Background: JAK-inhibitors (jakinibs) in the greater context
Much of the harm from infections is mediated by hyperactive inflammatory reactions. To date, most research has focused on two classes of medications to treat this:
- Corticosteroids have the advantage of being cheap, widely available, and often effective. The disadvantage is that corticosteroids modulate innumerable molecular pathways, thereby causing a variety of side effects.
- Monoclonal antibodies which inhibit a single cytokine have the advantage of molecular precision. These agents provide more focused inhibition of a single pathway, thereby avoiding the broad side effect profile of corticosteroids. Unfortunately, inhibiting a single cytokine among a network of hyperactive cytokines often has minimal effect. Monoclonal antibodies are also exceedingly expensive and have limited availability.
JAK-inhibitors may offer a compromise between these two extremes:
- JAK-inhibitors block several cytokine pathways. For example, JAK1/2 inhibitors block signaling via numerous cytokines, including IL-2, IL-6, IL-12, and interferons. This provides broader spectrum activity than inhibition of a single cytokine, potentially allowing JAK-inhibitors to be more effective than monoclonal antibodies.
- JAK-inhibitors affect fewer pathways than steroid, potentially allowing JAK inhibitors to have a more favorable side effect profile (e.g., no myopathy or delirium).
- JAK-inhibitors are small-molecule inhibitors which may be manufactured in bulk quantity and administered orally. Although these agents are currently expensive, over time their price is likely to decrease.
JAK inhibitors are relatively new medications. For example, baricitinib was FDA-approved in 2018 and ruxolitinib was approved in 2011. Ruxolitinib has recently demonstrated efficacy against hemophagocytic lymphohistiocytosis (HLH) in several case series, with an impressive efficacy/toxicity ratio.1–4 The application of JAK-inhibitors to other forms of hyperinflammation could open exciting new avenues into the treatment of critical illness.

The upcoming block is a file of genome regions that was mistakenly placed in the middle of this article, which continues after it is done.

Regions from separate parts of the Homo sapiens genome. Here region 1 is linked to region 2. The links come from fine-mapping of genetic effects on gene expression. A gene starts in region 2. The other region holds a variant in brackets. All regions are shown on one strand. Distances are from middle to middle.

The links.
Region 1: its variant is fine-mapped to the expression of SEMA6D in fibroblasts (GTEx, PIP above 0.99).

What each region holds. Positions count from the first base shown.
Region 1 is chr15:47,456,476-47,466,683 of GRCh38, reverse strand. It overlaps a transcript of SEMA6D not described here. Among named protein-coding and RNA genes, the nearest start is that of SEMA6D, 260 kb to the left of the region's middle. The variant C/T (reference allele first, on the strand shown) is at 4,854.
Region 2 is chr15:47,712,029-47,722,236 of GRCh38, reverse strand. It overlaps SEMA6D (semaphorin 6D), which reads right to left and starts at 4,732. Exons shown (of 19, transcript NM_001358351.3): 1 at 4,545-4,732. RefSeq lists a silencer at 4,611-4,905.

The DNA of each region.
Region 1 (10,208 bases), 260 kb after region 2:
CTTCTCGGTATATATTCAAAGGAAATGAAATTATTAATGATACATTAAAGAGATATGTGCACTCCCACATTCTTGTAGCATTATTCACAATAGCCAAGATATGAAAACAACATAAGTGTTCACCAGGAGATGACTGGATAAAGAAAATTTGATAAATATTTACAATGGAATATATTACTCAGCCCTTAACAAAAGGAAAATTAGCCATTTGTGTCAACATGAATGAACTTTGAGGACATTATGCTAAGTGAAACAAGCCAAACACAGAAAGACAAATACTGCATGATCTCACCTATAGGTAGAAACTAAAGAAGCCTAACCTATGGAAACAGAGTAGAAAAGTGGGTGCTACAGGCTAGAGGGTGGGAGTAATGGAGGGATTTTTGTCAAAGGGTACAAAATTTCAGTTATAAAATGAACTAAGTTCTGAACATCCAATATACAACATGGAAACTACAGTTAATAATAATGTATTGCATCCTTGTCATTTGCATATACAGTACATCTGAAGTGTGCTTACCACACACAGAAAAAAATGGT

Clinical evidence on baricitinib in COVID-19
ACTT-2 Trial: Baricitinib plus remdesivir for hospitalized adults with COVID-19
This is a multi-center, placebo-controlled RCT evaluating the effect of baricitinib when added to remdesivir (remdesivir plus placebo vs. remdesivir plus baricitinib).5 Patients weren’t allowed to receive steroid for treatment of COVID-19 (the trial was performed prior to publication of the RECOVERY trial). Since remdesivir probably has minimal effect on COVID-19, this trial is essentially a double-blind RCT investigating the use of baricitinib against COVID-19.
1,033 patients were included, many of whom were minimally ill (table above). The primary endpoint was time to recovery, which was one day shorter in patients treated with baricitinib. So the primary endpoint was statistically positive, but only with a small difference.
Secondary endpoints were more clinically meaningful and a bit more impressive:
- Among patients not requiring oxygen at baseline, treatment with baricitinib reduced the development of hypoxemia (23% vs. 40%).
- Among patients who weren’t intubated at baseline, treatment with baricitinib reduced the need for intubation (10% vs. 15%).
- There was a nonsignificant trend towards reduced 28-day mortality among patients treated with baricitinib (5.1% vs 7.8%, p=0.1).
Baricitinib appeared to be safe. Specifically:
- Significantly fewer “severe adverse events” were recorded in the baricitinib group than in the placebo group! You’re doing pretty well when you’re safer than placebo. This highlights the importance of performing placebo-controlled trials (without a placebo group all adverse events may be incorrectly attributed to the novel intervention).
- Fewer infections occurred in the baricitinib group.
- There was no significant difference in venous thromboembolic events between groups.
The primary limitation to applying this trial currently is that it was performed prior to widespread utilization of dexamethasone (with ~10% of patients receiving steroid). Consequently, the study cannot address the question of whether to use baricitinib in combination with steroid.